I don’t know about you, but I’ve never met anyone suffering from demon possession. Yet a quick reading of the Gospel accounts of Matthew, Mark, or Luke will show you numerous instances of Jesus driving out a demon from a person who is possessed. It seems to have been a common ailment back then. But even more intriguing is this fact: the demons know who Jesus is, and they confess Him as the Son of God.

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Why I Want My Kids to Fight


(Author’s note: I originally wrote this article for the website Raising Godly Children, where it was published on March 19,2017. To read the article in its entirety, click the link here.)

My seventh grade son has a unique set of friends. A few “kind of” believe in a generic god out there, a few flat out don’t believe in God at all, a few aren’t sure what they believe, and then there’s my son. He’s grown up in the church, attended parochial schools until 5th grade, goes regularly to Sunday School, midweek (church) school, and confirmation class, and hears Bible stories and devotions at home as well. And thanks to the work of the Holy Spirit, he believes those biblical accounts. He has faith in Jesus and isn’t afraid to say so, even when all his friends are arguing against him. And argue they do. Religion is a regular topic of discussion at their lunch table. Yet despite the wide variety of views among them, they have a close bond and manage to stay friends even after a lively discussion. And to be honest, I couldn’t be happier that he’s fighting in school, because it’s already preparing him for life as an adult. (Continue reading.)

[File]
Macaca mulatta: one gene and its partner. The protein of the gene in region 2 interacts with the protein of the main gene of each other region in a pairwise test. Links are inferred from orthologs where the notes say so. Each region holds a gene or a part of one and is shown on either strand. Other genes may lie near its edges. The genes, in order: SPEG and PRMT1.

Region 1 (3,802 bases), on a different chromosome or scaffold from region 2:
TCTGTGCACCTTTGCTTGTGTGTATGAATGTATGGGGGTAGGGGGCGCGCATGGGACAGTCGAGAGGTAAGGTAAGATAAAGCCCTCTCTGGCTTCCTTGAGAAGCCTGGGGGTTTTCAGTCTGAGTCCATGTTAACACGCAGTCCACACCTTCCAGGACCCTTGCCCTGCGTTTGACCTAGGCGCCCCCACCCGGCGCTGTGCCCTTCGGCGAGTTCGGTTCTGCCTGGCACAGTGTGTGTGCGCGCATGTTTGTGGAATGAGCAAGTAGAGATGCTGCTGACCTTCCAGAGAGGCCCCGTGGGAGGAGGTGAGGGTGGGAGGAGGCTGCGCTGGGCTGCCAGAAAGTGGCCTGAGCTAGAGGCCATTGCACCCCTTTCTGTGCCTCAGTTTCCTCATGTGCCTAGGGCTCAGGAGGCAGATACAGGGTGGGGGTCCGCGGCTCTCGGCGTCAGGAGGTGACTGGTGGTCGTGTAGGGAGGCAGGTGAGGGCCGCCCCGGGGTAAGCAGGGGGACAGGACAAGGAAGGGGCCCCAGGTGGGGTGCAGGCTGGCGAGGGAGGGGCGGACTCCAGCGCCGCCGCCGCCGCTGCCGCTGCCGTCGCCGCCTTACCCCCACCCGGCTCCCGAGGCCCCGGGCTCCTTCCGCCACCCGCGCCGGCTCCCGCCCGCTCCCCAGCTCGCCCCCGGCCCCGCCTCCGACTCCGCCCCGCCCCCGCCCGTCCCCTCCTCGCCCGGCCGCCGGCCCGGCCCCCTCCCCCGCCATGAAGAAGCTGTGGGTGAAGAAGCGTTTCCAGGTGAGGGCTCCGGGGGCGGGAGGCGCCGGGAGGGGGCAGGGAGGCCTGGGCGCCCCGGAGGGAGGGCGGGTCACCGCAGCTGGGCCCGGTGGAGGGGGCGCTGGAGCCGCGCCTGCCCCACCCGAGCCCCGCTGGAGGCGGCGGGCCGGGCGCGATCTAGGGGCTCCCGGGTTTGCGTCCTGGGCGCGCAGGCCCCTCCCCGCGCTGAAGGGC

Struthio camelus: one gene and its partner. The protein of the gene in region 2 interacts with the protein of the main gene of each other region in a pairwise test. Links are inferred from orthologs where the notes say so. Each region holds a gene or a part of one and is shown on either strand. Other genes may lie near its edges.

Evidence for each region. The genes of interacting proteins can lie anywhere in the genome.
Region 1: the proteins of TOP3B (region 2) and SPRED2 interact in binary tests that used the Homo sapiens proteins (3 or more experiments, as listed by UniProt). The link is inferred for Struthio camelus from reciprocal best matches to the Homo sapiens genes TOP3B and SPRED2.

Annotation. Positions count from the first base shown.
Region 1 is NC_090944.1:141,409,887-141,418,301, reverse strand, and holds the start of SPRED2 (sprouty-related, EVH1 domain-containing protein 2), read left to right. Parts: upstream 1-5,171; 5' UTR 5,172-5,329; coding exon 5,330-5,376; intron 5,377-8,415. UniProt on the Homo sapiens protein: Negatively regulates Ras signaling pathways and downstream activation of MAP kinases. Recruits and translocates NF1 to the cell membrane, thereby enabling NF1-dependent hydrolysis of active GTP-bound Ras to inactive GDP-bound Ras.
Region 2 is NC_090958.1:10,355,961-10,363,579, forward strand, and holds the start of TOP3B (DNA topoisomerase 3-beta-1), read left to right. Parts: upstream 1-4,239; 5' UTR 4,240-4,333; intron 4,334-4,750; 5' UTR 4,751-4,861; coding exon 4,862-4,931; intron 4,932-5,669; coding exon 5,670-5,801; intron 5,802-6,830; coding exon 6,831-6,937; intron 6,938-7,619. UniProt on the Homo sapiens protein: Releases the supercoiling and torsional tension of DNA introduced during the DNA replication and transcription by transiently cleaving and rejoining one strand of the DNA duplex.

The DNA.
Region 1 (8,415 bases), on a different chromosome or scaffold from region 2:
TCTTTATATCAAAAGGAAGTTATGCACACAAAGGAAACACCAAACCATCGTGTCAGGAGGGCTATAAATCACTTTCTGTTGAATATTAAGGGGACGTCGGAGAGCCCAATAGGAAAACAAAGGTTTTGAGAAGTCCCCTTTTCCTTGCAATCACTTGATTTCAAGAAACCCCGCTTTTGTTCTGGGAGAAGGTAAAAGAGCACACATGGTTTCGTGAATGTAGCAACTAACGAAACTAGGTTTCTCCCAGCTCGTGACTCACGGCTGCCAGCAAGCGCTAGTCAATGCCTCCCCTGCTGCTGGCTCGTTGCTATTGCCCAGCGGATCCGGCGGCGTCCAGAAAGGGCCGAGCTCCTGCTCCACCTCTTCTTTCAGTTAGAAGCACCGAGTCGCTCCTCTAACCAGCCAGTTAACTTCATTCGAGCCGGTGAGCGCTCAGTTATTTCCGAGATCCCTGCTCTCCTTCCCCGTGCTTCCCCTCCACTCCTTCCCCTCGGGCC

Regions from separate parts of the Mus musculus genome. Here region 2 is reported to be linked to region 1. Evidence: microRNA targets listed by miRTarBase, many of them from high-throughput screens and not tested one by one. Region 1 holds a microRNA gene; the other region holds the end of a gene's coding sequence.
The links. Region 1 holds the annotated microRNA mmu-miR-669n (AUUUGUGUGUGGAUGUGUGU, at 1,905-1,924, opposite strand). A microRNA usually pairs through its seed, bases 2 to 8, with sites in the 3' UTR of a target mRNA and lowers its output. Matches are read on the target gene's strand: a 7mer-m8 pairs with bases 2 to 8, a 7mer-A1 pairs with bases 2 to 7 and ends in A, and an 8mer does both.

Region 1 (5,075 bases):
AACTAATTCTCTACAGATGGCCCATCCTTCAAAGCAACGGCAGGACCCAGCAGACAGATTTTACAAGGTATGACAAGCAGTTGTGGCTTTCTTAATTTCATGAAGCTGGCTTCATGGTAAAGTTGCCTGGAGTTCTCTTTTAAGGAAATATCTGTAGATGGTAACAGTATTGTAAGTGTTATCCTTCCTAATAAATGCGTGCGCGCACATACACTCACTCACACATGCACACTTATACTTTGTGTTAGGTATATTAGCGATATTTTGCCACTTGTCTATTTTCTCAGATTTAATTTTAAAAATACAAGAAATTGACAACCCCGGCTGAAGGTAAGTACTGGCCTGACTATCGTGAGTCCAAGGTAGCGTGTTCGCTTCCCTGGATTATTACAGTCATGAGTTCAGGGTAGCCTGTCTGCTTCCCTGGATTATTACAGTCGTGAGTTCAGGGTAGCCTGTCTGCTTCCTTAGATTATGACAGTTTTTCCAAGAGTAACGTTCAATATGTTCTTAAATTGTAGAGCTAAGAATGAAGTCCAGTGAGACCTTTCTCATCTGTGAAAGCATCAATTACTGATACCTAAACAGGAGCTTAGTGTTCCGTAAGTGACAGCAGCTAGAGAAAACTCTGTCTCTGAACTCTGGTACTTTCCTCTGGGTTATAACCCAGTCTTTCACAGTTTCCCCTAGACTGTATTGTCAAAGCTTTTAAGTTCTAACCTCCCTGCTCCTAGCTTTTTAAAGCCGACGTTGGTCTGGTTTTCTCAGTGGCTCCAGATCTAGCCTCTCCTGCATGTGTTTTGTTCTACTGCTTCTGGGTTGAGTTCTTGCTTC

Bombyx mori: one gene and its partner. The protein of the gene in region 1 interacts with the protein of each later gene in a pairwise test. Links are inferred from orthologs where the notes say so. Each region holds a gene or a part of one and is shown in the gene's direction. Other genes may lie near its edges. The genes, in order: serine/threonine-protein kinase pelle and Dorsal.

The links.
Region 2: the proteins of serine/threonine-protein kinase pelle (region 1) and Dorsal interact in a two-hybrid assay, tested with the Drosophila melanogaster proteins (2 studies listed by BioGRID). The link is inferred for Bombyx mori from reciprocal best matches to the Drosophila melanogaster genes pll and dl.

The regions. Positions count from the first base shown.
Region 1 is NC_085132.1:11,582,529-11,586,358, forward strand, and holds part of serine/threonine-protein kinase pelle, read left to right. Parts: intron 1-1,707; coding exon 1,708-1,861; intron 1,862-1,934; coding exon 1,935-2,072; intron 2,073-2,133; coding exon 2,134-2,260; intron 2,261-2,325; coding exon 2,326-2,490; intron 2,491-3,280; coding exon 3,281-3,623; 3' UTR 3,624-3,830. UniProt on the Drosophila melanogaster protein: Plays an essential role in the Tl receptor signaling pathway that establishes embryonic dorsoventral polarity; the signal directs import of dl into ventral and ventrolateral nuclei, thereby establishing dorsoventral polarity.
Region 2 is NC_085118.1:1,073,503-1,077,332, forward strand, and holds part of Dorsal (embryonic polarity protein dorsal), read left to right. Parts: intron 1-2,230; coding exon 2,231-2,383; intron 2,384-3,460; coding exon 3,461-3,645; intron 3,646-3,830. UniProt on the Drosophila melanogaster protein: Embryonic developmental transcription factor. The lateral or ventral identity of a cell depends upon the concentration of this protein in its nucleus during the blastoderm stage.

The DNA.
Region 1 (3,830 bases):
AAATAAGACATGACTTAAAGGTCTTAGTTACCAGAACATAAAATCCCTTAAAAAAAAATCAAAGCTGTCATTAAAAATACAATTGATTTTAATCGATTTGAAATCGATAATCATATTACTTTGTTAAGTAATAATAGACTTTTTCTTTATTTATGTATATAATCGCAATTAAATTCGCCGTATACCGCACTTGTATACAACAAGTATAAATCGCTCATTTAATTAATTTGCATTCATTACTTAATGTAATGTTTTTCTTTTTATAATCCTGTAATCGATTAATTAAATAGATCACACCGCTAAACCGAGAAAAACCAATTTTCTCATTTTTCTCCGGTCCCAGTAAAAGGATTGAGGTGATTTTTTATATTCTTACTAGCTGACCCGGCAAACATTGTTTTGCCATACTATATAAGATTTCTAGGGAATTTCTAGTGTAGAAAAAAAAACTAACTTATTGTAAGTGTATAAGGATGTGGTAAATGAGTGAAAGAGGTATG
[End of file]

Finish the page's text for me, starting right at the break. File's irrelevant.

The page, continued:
Photo is Fighting by Frederic C81

What We Can Learn from the Saddest Passage in the Bible


One of the most tragic verses in the Bible is Judges 2:10. “After that whole generation had been gathered to their fathers, another generation grew up, who knew neither the Lord nor what he had done for Israel.” What?? How is that even possible? Think about this. Joshua led the Israelites after the death of Moses, and through Joshua’s direction, this band of nomads conquered the Promised Land, defeating strongholds like Jericho simply by marching around the city and blowing trumpets. They had seen God’s hand powerfully at work in their lives, and had witnessed what their forefathers only dreamed of—entering the Promised Land of Canaan. But then that generation died and their children grew up, not knowing the Lord. Why? I hate to say it, but it was because of the parents.